Impact of the TPP on the Japanese Agri-Food Sector


Momentum on completing negotiating the Trans-Pacific Partnership (TPP) free trade agreement (FTA) has been slowed partly due to Japan’s concern about the impact on its agriculture. A recent analysis by the Economic Research Service (ERS) of USDA, Japan’s Agri-Food Sector and the Trans-Pacific Partnership, by John Dyck and Shawn S. Arita provides helpful background information.

The authors concluded, “Comprehensive liberalization under the proposed TPP agreement would break new ground.” Japan’s current system of price and income supports began in the 1960s as the farm income for rural households did not match the rising standard of living provided by off-farm incomes. The Japanese government responded the same way as the U.S. and EU. In international negotiation at GATT and the WTO, Japan lowered many tariffs and replaced quotas with tariff rate quotas (TRQs), but left its domestic price and income supports largely untouched.

The authors then concluded, “TPP membership may be a step in the transition of Japan’s agriculture from full protection to full, global liberalization.” That is substantially at odds with the official Japanese government view of what may happen. It estimates that a comprehensive agreement would reduce agricultural output by an equivalent of U.S. $25 billion per year, or 42 percent of Japan’s agricultural, forestry, and fishery products. The estimates range from a 17 percent decline in egg production to a 100 percent decline in sugar and starch materials. The authors believe the Japanese ignore supply constraints of the other TPP countries, particularly for meat, and that most of Japan’s agricultural sector could become competitive within a TPP zone. Also, Japanese consumers prefer ‘local food’ and labeling allow those items to be identified.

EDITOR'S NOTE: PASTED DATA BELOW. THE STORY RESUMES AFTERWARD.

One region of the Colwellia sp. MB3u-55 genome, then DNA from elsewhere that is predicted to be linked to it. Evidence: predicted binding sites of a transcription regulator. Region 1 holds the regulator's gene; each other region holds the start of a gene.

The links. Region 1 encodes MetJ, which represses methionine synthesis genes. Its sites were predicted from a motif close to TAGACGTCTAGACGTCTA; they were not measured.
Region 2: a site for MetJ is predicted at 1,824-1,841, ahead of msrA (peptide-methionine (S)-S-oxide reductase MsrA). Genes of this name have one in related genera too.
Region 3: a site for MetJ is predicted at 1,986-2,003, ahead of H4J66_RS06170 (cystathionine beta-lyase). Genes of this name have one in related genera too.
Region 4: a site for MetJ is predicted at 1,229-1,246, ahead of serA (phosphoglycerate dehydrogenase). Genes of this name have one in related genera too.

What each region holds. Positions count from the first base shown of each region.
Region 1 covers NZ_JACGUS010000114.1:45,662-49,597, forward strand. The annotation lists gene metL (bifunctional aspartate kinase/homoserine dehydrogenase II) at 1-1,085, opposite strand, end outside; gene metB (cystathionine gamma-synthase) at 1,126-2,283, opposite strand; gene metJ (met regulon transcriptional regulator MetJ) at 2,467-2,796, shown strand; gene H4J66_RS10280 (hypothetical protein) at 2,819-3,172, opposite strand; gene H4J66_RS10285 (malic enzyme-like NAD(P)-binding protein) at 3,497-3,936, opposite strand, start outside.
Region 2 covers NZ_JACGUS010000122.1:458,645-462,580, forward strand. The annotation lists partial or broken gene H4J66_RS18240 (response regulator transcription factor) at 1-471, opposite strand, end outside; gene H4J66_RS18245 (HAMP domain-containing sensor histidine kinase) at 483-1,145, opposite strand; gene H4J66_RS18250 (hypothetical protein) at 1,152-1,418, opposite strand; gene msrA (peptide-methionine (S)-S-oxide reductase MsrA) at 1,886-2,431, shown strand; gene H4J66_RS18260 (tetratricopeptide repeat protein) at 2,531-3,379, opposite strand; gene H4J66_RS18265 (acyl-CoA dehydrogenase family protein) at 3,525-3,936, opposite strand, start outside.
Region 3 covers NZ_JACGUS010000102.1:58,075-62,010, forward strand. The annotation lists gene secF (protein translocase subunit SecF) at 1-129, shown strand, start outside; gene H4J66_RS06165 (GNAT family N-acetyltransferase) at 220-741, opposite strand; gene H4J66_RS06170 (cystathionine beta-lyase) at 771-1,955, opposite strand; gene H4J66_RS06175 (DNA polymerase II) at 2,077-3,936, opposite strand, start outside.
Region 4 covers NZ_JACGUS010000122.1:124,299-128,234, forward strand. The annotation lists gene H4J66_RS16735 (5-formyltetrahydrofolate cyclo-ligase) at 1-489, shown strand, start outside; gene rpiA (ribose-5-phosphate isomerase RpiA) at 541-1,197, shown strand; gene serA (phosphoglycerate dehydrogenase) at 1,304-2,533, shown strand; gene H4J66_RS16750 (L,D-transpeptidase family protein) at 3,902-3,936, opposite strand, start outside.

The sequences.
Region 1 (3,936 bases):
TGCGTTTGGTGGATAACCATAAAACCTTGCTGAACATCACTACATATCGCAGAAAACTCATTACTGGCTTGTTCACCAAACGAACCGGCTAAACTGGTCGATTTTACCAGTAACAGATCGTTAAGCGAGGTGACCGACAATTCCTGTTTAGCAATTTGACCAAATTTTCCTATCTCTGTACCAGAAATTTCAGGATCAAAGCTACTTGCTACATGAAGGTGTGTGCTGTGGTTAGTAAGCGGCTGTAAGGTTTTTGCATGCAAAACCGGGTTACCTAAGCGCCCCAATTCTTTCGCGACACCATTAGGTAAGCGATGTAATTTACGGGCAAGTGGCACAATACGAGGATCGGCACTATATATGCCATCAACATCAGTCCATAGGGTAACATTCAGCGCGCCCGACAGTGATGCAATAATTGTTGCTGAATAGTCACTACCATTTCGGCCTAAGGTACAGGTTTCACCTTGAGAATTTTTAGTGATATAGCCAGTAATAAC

Recent modeling at USDA/ERS examined a scenario in which TPP partners phase out tariffs and TRQs on imports from each other in 2015-2025. This is less aggressive for a timeline and not as comprehensive as proposed by some, but may be more realistic. Beef imports to Japan would increase by 31 percent in value, worth about $1 billion per year. Rice imports would increase by 111 percent, $570 million per year, and wheat 14 percent, $340 million per year. Butter imports would go up 52 percent in value, skim milk powder 41 percent and cheese 5 percent. Pork imports would go up only 3 percent because the 4.3 percent tariff would be eliminated, but not the gate price which sets a minimum import price.